The Contrast

The Contrast The kings & the Kings

Lighthouse Leader Study Guide

Date: January 15, 2017

Series: The kings & the King: A Study of 1 Samuel

1 Samuel 2:12-3:21

This Week’s Printable Resources:

Special Resource:

The Dysfunctional Family: Making Peace with Your Past [Online Version | pdf ]


Overview of this Lesson

Last week we saw the example of the godly mother, Hannah. Stricken with depression and bitterness over her inability to conceive and have a child, Hannah serves as an example to us today of someone who surrendered her deepest need to the Lord and found true lasting peace and joy in the Lord. God granted Hannah’s prayerful request for a boy, and out of obedience to her vow, Hannah responded by giving her little boy back to the Lord to serve Him all the days of his life. In short, Hannah honored the Lord and gave back to Him the child He had given her. As a result of her faithful obedience, God blessed Hannah and her husband Elkanah with five more children.

In contrast, we see the example this week of the high priest Eli and his family. The Bible leaves no doubt about the home life of Eli. His sons, Hophni and Phinehas are described as evil, wicked men. They are self-serving and use their position as priests before the Lord to prey upon the women who come to the tabernacle to worship and serve the Lord. This is an ugly picture of life within the house of the Lord when evil men show complete disregard for the Lord and His people, and prove to be shepherds who feed upon the flock rather than protect and care for the people of God. Eli and his sons dishonor God and despise His ways, and God brings judgement upon Eli’s entire family. In fact, the Bible tells us it “pleases God” to judge Eli and his wicked family.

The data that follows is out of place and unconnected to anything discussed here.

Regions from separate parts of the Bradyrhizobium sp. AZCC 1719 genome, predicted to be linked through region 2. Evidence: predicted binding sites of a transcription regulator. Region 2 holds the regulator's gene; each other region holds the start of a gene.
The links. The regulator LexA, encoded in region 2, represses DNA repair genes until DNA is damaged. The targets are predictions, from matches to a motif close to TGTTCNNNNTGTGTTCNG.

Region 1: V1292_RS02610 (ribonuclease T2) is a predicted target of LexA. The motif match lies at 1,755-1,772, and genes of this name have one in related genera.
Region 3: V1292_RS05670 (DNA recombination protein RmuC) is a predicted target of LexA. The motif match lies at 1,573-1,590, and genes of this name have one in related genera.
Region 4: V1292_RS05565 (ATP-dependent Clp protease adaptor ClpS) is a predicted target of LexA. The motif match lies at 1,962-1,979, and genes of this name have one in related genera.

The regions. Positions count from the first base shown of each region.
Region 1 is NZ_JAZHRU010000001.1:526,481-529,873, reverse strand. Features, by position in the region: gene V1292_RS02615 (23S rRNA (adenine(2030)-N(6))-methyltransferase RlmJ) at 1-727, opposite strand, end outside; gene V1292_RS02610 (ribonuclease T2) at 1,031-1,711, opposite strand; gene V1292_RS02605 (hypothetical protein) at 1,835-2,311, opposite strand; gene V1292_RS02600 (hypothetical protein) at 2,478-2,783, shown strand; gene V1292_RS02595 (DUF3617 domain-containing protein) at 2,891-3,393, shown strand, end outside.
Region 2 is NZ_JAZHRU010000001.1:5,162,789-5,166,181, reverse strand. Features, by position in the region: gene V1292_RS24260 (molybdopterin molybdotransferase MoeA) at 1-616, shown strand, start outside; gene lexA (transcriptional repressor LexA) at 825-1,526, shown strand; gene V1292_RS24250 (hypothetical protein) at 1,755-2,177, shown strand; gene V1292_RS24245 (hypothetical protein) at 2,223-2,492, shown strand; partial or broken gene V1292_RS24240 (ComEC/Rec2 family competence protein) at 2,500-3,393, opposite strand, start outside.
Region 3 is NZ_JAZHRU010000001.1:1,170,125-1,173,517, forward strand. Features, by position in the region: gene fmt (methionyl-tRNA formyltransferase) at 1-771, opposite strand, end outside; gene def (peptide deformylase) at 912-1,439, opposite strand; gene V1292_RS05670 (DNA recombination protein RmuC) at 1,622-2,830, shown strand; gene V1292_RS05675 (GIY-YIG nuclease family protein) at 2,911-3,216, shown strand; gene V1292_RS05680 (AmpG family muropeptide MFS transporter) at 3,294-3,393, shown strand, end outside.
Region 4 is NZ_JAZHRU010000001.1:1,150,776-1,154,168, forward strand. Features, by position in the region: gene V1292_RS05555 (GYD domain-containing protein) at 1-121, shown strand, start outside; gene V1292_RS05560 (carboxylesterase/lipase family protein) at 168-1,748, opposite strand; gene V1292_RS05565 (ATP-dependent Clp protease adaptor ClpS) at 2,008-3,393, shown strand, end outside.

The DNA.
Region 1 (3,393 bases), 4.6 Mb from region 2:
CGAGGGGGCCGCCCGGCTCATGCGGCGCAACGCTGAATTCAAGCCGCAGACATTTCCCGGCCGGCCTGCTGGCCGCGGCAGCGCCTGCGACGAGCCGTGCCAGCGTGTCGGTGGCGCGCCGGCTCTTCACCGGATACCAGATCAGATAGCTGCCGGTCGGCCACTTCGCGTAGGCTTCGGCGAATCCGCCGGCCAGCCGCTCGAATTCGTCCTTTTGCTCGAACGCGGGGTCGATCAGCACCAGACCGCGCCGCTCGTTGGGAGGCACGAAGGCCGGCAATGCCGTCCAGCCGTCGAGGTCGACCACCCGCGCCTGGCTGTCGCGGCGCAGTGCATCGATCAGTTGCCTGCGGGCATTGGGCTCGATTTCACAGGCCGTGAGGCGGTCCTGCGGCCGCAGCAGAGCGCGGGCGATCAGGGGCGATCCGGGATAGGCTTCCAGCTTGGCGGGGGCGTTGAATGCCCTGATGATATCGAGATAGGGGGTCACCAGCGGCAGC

In this lesson, we will focus on this contrast and what we can learn about family life. There are clear reasons that God judges Eli’s family, and if you think Eli’s sons are the only problem, think again. What we see in this week’s text is the fruit of a father who is both passive and indulgent when it comes to leading his family. The challenge for us as we reflect on this week’s text is to observe the characteristics of a dysfunctional family and take steps to put our own family on the road to being a family that honors God in all that it does and says.

Memory Verse for This Week

Therefore the LORD, the God of Israel, declares: ‘I promised that your house and the house of your father should go in and out before me forever,’ but now the LORD declares: ‘Far be it from me, for those who honor me I will honor, and those who despise me shall be lightly esteemed. – 1 Samuel 2:30